Would the Jewish writer of ‘Mr. Smith Goes to Washington’ support filibuster reform?
When Ted Cruz read “Green Eggs and Ham” to protest Obamacare, he was probably thinking of Jimmy Stewart.
The divisive tradition of the filibuster, which Senate Majority Leader Chuck Schumer is now hoping to bypass to bring voting rights to the floor, was never so memorably committed to film as in Frank Capra’s 1939 film “Mr. Smith Goes to Washington.”
Naturally the film is Capra-esque, limned with American ideals. Sidney Buchman, who wrote the words for Stewart’s famous “I will not yield” speech, conjured a character who was on a one-man crusade to stop graft in the face of blackmail. (OK, maybe that part isn’t too idealistic – but it ends well despite all logic.)
Buchman, who was Jewish and a former member of the Communist Party, would later have his own righteous Mr. Smith moment before the House Un-American Activities Committee. It didn’t end quite so well for him. He was blacklisted for his troubles, but would go on to work on the Elizabeth Taylor “Cleopatra” and the adaptation of Mary McCarthy’s “The Group” after the specter of McCarthyism passed.
One reason why the filibuster, one of the more bizarre levers of our democracy, is still defended by some is precisely because of a “Mr. Smith” scenario. Or the need to challenge the terror of an awful instrument of government like HUAC. The fact that one man could take a stand and run out the clock on evil laws looks great in a case like Senator Jefferson Smith’s, where he is so clearly in the right and so persuasive.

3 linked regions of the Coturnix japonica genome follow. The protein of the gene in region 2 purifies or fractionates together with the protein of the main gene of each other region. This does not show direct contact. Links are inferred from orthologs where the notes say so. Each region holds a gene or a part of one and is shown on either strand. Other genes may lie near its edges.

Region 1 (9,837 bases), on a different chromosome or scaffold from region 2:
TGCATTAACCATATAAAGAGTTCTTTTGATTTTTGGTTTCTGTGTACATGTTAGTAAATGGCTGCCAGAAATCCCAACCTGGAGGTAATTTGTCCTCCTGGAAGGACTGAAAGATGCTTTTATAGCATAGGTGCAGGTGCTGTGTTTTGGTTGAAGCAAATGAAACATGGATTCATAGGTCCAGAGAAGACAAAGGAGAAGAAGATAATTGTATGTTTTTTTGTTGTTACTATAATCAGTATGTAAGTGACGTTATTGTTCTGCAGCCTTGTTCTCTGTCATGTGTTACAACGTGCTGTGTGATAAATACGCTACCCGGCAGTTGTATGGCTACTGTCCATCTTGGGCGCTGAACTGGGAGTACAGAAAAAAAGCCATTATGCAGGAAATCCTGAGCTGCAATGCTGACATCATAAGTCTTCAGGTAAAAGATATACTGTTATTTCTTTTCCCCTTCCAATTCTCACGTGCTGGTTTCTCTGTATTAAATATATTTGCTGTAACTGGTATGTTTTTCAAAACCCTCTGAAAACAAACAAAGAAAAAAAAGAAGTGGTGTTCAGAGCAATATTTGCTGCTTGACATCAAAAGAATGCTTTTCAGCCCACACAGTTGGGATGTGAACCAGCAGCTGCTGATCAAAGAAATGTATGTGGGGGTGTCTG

Smith’s scenario of an unalloyed and solo defense of widely agreed-upon American principles, doesn’t seem to hold water in real life. The filibuster is sort of a team sport. As it exists now, critics argue, the measure is anti-democratic, allowing a minority party to block legislation from the elected majority, and in so doing, disrupt the will of the majority of American voters. Members of both parties cling to it in the fear that, someday, they may not have the numbers on their side. Which is pretty fatalistic, really.
Viewed from a distance, it’s bizarre that lawmakers are so precious with the right to talk themselves blue in an imitation of Stewart’s frazzled marathon of speechifying. But then, people who enter politics often fancy themselves heroic and believe in their power to make an individual difference.
These days, and historically, the filibuster is rarely the stuff of heroes but rather a fly in the procedural ointment (and, in the case of Cruz, one that rhymed and accomplished nothing). It’s a procedure that’s been used to some awful ends, preserving the poll tax and scuttling anti-lynching legislation and that Republicans are now eager to use to forestall long overdue election reform.
And, quite frankly, it makes whoever takes it on look pretty ridiculous and not quite as handsome as a young Jimmy Stewart.
Sidney Buchman provided us with a better profile in courage later in his life when he went before HUAC. He refused to name names, speaking up for justice by saying nothing at all.